Sexual relationships – consent is key

Monday May 07, 2018 Written by Published in Health
Dr Debi Futter-Puati led an extensive study which gave her great insight into the current sexuality landscape of the Cook Islands. 17092009 Dr Debi Futter-Puati led an extensive study which gave her great insight into the current sexuality landscape of the Cook Islands. 17092009

This story is part two of a two-part series examining sex researcher Dr Debi Futter-Puati’s work regarding sex and sexual relationships amongst Cook Islands youth.

 

Sexual harassment, violence and assault is on the rise internationally – with statistics proving it is not just women who are finding themselves in difficult situations where they feel like they have “little or no choice”.

In a recent study done by Dr Debi Futter-Puati alongside the Ministry of Health, data proved that many youngsters feel pressured to participate in sexual activities or had experienced forced sex. More than half of the 15-19 year olds questioned felt they had little to no control over the kinds of sexual activity they engaged in.

In addition, young men felt less in control than females with regard to their sexual activity.

Futter-Puati believes that if young people are going to participate in sexual activity, they need to understand many things, but particularly the idea of consent.

“No one has the right to force someone to have sex,” she says.

“‘Yes’ feelings can change to ‘no’ feelings and aronga mapu (youth) need to be aware of respecting one another’s decisions when feelings change.”

According to Family Planning New Zealand, “consent is a free agreement between those involved in any sexual experience. If a person is pressured, forced, blackmailed or tricked into having sex, they are not giving consent. It is the responsibility of the person initiating sexual activity to get consent from their partner. Even if a person agrees to sex beforehand, they can change their mind at any time”. Futter-Puati says that lack of knowledge and discussion around sex, sexuality and sexual relationships in the Cook Islands means youth are finding themselves in predicaments where they do not have the correct tools to navigate the situation if they feel uncomfortable.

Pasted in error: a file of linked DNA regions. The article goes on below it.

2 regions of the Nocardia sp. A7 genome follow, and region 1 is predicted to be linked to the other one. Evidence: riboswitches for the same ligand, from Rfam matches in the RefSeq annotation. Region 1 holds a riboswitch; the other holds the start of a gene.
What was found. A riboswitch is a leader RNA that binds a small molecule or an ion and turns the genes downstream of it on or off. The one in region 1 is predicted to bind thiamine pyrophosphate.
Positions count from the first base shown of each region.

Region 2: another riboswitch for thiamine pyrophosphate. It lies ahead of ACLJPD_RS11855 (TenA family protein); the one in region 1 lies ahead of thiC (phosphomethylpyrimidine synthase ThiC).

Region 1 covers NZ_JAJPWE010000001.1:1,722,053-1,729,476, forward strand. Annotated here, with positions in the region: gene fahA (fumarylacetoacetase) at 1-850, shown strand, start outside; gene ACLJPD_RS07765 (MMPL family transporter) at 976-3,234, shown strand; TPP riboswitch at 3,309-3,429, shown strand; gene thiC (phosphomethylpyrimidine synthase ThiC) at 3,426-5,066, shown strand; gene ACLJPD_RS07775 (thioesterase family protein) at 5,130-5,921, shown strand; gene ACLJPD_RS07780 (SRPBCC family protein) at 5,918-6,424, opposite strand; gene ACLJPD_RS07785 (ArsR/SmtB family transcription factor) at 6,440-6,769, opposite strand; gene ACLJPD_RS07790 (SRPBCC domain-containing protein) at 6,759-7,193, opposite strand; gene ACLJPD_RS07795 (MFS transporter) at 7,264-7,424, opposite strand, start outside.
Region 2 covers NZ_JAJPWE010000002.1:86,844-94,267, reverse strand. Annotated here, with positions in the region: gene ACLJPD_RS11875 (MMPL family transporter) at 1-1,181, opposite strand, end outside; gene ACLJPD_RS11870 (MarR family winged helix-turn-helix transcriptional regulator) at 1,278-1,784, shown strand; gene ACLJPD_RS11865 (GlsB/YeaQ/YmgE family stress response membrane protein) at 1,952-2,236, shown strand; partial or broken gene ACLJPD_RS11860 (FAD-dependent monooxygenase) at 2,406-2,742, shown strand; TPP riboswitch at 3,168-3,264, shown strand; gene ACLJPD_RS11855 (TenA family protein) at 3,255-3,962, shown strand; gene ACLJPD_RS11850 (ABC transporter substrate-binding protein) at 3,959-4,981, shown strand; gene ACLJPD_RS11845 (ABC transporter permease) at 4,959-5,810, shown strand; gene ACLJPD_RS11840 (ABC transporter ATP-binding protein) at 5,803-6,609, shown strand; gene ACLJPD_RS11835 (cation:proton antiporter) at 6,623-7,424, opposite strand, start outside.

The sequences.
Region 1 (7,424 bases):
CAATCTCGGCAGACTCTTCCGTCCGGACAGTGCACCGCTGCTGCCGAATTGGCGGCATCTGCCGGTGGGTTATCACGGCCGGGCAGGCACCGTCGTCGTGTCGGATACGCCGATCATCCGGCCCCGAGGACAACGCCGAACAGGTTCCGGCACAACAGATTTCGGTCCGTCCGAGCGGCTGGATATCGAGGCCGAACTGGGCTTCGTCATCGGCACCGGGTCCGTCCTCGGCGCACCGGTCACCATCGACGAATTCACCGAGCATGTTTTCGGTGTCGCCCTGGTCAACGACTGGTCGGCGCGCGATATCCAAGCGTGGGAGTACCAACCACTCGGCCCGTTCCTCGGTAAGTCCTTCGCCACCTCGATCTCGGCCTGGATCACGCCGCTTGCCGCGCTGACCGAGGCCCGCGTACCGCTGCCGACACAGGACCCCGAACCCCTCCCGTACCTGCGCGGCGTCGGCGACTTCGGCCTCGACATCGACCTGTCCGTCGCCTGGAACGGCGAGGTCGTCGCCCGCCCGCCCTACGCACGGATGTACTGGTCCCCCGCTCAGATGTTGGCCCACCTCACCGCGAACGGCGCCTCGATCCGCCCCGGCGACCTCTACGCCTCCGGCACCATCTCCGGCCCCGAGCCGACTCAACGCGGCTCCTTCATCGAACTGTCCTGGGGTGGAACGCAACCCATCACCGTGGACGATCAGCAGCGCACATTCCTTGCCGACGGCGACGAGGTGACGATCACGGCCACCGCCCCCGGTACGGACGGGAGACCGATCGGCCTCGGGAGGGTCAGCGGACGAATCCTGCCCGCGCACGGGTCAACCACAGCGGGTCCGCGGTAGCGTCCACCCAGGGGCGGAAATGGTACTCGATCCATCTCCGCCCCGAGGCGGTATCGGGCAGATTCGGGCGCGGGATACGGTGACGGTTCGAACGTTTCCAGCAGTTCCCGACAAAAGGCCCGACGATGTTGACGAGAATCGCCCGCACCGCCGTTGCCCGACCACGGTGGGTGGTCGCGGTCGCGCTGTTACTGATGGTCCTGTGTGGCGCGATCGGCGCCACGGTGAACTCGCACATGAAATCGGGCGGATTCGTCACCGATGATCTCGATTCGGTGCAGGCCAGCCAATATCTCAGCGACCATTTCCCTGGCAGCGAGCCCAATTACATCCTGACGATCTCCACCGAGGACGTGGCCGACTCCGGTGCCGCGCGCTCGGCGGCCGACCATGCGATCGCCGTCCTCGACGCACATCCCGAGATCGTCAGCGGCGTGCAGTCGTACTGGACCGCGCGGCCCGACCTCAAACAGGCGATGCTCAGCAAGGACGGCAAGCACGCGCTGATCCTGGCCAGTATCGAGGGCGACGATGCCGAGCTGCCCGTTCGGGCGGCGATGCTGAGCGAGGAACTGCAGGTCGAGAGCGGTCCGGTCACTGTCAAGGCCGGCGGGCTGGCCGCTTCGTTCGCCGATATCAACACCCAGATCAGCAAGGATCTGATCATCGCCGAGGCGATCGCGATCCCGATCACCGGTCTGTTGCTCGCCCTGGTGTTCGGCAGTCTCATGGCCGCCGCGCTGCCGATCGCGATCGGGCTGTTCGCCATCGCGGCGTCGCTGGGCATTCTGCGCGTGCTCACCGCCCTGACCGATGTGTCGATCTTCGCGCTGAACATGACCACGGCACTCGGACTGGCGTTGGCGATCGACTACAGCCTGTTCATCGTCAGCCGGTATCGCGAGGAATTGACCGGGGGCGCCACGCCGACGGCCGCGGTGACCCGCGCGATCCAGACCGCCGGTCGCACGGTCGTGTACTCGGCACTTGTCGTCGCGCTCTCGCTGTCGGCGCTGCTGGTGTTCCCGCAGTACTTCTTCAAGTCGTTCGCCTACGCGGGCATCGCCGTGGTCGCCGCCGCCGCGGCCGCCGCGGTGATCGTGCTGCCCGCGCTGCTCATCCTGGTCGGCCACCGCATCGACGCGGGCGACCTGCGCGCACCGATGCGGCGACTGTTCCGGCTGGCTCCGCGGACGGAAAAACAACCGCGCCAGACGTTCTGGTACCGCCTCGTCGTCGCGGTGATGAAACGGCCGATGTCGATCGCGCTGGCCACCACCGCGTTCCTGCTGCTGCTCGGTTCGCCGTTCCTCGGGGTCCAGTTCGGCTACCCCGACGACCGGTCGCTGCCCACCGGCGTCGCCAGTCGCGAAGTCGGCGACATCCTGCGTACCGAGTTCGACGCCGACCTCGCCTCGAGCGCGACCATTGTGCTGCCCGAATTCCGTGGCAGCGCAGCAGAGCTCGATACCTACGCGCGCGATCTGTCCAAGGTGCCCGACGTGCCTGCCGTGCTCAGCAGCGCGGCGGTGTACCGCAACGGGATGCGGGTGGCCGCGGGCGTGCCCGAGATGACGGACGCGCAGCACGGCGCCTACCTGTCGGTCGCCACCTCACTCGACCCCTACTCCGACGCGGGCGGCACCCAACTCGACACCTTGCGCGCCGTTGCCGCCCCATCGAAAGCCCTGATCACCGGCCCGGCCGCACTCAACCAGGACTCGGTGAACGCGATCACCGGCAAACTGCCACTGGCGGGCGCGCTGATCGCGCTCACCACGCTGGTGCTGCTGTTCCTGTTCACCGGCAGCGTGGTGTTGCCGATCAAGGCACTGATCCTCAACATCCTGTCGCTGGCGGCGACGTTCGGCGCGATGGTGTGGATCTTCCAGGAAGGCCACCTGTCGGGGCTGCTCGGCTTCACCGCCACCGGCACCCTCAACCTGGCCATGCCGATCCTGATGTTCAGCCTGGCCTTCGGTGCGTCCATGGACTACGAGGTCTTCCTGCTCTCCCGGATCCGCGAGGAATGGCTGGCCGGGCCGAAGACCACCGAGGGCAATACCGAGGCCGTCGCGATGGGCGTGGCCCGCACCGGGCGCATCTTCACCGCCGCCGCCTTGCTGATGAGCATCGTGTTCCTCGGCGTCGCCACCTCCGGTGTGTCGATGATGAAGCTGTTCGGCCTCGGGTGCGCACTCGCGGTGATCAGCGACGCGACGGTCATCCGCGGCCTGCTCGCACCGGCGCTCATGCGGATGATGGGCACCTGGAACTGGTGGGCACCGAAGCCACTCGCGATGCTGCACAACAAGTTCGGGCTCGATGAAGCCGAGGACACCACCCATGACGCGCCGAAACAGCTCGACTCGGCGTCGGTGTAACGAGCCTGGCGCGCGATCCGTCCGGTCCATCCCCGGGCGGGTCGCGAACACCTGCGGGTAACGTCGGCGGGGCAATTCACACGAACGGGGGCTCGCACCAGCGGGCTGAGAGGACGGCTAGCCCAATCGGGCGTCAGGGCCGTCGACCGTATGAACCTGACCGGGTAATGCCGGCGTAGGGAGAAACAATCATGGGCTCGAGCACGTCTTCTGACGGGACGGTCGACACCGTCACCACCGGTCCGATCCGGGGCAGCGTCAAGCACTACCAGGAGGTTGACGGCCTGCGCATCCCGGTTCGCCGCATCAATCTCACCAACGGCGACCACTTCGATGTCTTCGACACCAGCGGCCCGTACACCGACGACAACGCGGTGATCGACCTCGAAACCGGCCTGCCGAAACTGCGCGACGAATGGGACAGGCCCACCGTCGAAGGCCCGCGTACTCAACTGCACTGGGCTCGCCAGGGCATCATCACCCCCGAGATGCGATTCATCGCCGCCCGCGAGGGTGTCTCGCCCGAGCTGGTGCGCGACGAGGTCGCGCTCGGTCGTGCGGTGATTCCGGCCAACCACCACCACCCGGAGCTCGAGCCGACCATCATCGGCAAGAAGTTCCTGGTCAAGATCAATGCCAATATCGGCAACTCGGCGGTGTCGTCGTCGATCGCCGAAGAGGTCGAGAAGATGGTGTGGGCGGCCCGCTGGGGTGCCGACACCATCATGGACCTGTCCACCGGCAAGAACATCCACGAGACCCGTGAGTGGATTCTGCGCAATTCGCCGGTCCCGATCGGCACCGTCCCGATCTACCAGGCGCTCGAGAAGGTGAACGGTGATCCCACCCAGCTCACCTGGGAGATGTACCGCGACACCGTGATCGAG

“Communication is key. We are really doing our youth a disservice by continuing to ignore the need to talk about these topics,” she explains.

“People and parents in the Cook Islands think that if we talk about sex or sexual relationships, youngsters will be influenced to become sexually involved more often or earlier.

“It is time people understand that youth are already finding themselves in situations where their sexual debut occurs before they are actually ready.

“In the Cook Islands, research shows that most girls between 14 and 15 have already taken part in sexual activity – a seemingly surprising statistic when the lack of discussion regarding sexual relationships is considered.

“What people are yet to grasp however, is that by talking about love, intimacy and sexual relationships, youngsters will find they are far more in control when making decisions about their sexuality, and in many instances actually put off having sex.

“This is simply due to a broadened knowledge of intimacy and sexuality – its value, importance and meaning.”

Futter-Puati believes that early discussion relating to love, intimacy, sex – and consent in particular – can help Cook Islands youth avoid finding themselves in unnerving or traumatising situations.

“Planning for and deciding if one is ready to become sexually active are mature qualities. There are many decisions to consider, and consent from both individuals is essential in maintaining emotional and physical health.” 

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